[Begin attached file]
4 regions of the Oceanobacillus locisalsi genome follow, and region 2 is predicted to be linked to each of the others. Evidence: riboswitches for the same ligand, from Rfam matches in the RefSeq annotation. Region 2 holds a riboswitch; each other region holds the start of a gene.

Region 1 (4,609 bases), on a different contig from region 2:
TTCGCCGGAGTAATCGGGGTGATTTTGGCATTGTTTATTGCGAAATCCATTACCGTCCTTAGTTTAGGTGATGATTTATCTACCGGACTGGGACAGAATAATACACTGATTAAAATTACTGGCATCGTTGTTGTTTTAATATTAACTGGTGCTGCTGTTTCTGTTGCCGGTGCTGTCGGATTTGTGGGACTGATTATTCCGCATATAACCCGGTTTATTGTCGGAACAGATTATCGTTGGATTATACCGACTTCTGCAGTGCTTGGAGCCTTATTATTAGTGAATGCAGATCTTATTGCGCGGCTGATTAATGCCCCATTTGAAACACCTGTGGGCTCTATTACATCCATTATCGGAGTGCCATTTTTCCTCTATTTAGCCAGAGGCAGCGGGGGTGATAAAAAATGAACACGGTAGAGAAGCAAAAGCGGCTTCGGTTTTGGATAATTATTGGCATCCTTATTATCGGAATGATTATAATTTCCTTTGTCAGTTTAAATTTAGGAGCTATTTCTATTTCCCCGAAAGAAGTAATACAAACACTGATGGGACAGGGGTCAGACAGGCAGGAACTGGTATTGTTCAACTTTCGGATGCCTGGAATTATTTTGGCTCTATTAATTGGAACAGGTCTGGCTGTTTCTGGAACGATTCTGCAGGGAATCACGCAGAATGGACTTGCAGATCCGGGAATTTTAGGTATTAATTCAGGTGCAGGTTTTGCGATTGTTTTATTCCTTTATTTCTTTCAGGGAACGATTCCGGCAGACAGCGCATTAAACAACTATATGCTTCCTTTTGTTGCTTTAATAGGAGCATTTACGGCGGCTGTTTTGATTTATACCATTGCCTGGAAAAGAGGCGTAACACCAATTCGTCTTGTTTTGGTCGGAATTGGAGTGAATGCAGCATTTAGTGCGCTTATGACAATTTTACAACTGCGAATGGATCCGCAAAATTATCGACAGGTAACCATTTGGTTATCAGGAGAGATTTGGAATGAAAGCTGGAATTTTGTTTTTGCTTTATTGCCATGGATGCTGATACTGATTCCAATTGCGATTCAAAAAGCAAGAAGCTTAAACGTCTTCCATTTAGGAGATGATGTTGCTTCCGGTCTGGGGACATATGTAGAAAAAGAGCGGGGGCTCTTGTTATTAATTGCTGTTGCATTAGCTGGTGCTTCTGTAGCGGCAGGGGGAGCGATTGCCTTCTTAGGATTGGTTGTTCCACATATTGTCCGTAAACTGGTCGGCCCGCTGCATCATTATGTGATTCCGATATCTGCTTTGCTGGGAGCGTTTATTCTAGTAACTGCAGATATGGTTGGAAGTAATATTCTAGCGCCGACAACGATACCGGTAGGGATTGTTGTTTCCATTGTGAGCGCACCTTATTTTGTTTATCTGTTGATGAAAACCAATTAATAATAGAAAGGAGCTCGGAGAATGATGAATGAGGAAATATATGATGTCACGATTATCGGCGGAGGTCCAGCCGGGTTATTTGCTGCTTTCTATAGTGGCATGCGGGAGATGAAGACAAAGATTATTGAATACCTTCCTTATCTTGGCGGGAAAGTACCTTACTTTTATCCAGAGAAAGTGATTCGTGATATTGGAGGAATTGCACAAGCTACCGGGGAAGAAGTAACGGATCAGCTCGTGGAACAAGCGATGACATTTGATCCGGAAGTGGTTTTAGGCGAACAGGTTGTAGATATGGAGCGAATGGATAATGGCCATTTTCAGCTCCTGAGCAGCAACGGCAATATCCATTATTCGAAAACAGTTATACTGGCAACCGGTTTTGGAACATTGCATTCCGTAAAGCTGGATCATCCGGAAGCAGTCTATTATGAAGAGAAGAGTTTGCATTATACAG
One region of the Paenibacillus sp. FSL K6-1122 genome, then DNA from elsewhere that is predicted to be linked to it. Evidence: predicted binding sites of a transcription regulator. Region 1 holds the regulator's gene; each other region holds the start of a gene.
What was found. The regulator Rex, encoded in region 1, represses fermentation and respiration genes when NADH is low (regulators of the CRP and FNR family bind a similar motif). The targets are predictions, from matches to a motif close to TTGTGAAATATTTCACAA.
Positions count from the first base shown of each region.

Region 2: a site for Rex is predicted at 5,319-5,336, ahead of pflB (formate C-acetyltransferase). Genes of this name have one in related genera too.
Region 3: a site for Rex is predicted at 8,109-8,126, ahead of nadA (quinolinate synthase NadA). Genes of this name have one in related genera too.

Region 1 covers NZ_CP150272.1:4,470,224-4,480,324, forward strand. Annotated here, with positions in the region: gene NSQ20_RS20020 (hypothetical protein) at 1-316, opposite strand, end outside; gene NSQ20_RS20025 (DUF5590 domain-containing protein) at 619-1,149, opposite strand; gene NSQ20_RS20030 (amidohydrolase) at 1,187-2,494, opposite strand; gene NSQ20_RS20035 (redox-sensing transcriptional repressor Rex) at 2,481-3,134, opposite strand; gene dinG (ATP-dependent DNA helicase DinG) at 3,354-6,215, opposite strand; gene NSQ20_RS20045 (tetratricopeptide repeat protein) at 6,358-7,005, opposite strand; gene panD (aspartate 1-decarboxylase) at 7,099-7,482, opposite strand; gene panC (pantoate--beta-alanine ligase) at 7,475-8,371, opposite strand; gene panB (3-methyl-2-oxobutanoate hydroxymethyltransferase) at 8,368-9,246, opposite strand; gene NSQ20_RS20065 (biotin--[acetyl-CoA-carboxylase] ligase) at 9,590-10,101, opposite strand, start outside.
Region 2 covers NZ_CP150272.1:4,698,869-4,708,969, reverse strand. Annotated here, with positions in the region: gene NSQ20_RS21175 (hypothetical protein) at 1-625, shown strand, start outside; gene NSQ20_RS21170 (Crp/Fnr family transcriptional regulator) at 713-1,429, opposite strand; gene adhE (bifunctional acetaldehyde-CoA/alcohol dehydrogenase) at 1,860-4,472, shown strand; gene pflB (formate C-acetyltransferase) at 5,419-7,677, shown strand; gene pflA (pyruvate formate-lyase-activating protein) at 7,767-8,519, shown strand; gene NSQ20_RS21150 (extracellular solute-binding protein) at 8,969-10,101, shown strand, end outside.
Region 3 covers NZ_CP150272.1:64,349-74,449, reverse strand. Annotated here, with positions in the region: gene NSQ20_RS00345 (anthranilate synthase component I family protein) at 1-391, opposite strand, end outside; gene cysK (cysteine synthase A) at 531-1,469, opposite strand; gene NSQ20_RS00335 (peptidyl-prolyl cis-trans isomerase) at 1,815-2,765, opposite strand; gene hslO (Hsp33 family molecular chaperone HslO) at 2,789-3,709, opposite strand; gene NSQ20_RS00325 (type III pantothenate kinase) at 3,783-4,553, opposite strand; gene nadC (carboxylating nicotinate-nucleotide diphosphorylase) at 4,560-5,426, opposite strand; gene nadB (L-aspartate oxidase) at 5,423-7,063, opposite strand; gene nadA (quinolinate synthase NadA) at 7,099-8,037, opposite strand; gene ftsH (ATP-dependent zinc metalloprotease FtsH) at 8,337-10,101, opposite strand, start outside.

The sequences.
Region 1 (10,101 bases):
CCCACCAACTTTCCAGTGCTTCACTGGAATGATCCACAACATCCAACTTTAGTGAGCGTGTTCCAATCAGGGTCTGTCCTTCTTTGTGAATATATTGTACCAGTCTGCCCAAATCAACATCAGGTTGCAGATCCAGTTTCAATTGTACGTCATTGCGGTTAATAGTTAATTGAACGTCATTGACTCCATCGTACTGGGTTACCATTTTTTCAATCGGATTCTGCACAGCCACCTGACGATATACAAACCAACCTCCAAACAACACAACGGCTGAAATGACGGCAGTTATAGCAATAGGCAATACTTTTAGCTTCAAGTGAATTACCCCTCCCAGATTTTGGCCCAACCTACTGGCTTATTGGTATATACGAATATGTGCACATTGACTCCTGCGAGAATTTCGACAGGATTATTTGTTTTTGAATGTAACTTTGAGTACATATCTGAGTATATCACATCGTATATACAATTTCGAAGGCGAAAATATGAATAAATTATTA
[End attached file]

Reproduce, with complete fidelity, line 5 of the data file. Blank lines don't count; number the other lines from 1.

What was found. The regulator Rex, encoded in region 1, represses fermentation and respiration genes when NADH is low (regulators of the CRP and FNR family bind a similar motif). The targets are predictions, from matches to a motif close to TTGTGAAATATTTCACAA.